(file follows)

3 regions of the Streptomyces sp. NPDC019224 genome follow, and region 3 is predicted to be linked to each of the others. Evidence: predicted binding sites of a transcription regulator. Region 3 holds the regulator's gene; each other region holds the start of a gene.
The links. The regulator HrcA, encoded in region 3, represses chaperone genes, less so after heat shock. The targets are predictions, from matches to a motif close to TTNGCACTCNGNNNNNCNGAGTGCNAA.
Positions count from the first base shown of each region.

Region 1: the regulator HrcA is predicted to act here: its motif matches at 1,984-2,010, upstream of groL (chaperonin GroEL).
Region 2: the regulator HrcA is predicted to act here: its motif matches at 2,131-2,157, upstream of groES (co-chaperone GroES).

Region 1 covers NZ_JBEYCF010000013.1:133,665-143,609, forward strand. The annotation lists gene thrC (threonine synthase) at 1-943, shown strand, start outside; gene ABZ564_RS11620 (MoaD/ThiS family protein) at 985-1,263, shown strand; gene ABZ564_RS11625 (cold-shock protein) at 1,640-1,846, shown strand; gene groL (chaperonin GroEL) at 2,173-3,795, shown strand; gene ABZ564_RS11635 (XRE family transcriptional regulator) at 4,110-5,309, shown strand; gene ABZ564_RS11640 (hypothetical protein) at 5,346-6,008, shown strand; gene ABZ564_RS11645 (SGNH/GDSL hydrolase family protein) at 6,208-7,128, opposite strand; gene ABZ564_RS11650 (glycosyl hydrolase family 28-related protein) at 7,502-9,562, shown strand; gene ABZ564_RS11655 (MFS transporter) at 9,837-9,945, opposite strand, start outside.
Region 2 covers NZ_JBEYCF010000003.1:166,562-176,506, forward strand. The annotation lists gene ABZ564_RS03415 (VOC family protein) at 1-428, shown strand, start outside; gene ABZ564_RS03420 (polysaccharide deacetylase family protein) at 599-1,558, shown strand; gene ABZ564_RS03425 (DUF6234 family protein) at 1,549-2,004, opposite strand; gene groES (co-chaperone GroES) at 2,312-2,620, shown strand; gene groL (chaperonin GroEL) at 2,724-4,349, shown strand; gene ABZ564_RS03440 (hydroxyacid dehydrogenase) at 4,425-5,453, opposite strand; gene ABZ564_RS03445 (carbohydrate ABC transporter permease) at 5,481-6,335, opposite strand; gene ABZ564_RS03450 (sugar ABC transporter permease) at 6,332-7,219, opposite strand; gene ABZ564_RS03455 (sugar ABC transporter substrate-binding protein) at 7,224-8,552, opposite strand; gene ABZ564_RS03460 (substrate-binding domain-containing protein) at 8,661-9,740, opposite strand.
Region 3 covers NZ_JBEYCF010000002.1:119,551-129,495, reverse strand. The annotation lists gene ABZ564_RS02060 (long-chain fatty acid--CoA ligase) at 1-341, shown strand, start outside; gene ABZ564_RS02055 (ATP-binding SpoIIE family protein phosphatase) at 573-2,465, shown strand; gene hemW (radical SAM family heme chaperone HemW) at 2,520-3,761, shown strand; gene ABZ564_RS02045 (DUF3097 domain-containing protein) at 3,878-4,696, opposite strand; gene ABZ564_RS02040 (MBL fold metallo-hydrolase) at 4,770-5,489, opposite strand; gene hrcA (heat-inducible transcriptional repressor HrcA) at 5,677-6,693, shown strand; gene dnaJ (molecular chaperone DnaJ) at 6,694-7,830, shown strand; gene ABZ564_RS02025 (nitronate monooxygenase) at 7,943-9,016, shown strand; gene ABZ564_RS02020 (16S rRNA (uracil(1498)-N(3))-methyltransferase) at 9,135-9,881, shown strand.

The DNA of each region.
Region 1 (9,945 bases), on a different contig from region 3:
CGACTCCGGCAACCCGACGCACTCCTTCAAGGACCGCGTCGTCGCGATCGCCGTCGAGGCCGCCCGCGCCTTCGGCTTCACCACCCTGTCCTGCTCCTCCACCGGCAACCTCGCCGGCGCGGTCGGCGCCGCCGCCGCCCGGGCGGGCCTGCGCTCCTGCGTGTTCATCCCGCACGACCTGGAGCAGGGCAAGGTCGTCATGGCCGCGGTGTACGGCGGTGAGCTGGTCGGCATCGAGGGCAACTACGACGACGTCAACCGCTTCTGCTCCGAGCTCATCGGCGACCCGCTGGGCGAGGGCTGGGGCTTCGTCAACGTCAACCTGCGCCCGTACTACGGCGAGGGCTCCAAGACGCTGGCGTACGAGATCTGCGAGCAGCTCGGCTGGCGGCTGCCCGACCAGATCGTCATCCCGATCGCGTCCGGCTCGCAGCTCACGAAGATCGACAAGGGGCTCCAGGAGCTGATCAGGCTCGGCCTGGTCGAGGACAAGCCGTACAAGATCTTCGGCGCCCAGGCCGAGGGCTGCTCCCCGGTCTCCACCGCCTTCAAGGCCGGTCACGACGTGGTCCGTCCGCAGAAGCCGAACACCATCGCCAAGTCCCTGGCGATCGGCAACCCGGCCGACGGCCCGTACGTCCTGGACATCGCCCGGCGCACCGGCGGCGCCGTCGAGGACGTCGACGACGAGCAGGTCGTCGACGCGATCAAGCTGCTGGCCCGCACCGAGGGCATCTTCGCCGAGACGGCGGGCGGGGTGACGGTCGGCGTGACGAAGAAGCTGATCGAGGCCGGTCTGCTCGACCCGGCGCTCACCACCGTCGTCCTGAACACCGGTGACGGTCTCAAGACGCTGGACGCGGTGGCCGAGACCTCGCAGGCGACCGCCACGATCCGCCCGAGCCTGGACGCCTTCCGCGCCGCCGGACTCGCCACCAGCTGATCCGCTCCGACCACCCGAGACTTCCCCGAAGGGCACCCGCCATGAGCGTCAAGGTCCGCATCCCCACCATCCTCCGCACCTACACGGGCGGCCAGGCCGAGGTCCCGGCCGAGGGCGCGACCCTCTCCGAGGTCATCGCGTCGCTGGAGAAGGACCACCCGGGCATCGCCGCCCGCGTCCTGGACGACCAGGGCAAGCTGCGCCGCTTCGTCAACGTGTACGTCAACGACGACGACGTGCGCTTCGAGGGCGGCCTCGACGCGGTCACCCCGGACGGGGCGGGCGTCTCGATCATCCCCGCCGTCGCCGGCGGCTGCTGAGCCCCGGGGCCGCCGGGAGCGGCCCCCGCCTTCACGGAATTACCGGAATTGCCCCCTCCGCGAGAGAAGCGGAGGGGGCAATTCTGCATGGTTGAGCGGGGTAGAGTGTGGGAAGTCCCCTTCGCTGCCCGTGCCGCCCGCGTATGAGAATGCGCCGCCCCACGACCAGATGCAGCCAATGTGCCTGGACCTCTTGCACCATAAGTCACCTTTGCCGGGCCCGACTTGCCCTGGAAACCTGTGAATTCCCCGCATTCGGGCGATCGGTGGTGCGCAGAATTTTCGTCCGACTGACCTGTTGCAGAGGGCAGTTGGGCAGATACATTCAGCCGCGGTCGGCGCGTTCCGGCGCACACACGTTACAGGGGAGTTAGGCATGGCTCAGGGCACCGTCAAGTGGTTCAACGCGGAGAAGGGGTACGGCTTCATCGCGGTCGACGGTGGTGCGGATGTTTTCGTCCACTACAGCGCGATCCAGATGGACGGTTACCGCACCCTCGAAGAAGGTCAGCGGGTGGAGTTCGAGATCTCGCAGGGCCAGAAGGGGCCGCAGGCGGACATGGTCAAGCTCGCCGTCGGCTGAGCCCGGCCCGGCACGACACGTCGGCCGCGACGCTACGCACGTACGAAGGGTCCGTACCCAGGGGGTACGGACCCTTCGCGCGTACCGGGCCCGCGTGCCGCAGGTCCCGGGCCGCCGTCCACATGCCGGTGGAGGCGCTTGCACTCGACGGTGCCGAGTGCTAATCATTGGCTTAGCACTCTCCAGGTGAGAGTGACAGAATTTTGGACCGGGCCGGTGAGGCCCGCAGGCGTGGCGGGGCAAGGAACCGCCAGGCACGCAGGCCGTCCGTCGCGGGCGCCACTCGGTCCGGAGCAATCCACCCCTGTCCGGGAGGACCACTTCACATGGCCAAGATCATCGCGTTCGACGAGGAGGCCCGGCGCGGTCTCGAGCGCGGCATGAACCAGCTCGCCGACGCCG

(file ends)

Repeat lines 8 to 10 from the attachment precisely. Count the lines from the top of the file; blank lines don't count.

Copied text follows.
Region 3 covers NZ_JBEYCF010000002.1:119,551-129,495, reverse strand. The annotation lists gene ABZ564_RS02060 (long-chain fatty acid--CoA ligase) at 1-341, shown strand, start outside; gene ABZ564_RS02055 (ATP-binding SpoIIE family protein phosphatase) at 573-2,465, shown strand; gene hemW (radical SAM family heme chaperone HemW) at 2,520-3,761, shown strand; gene ABZ564_RS02045 (DUF3097 domain-containing protein) at 3,878-4,696, opposite strand; gene ABZ564_RS02040 (MBL fold metallo-hydrolase) at 4,770-5,489, opposite strand; gene hrcA (heat-inducible transcriptional repressor HrcA) at 5,677-6,693, shown strand; gene dnaJ (molecular chaperone DnaJ) at 6,694-7,830, shown strand; gene ABZ564_RS02025 (nitronate monooxygenase) at 7,943-9,016, shown strand; gene ABZ564_RS02020 (16S rRNA (uracil(1498)-N(3))-methyltransferase) at 9,135-9,881, shown strand.

The DNA of each region.
Region 1 (9,945 bases), on a different contig from region 3: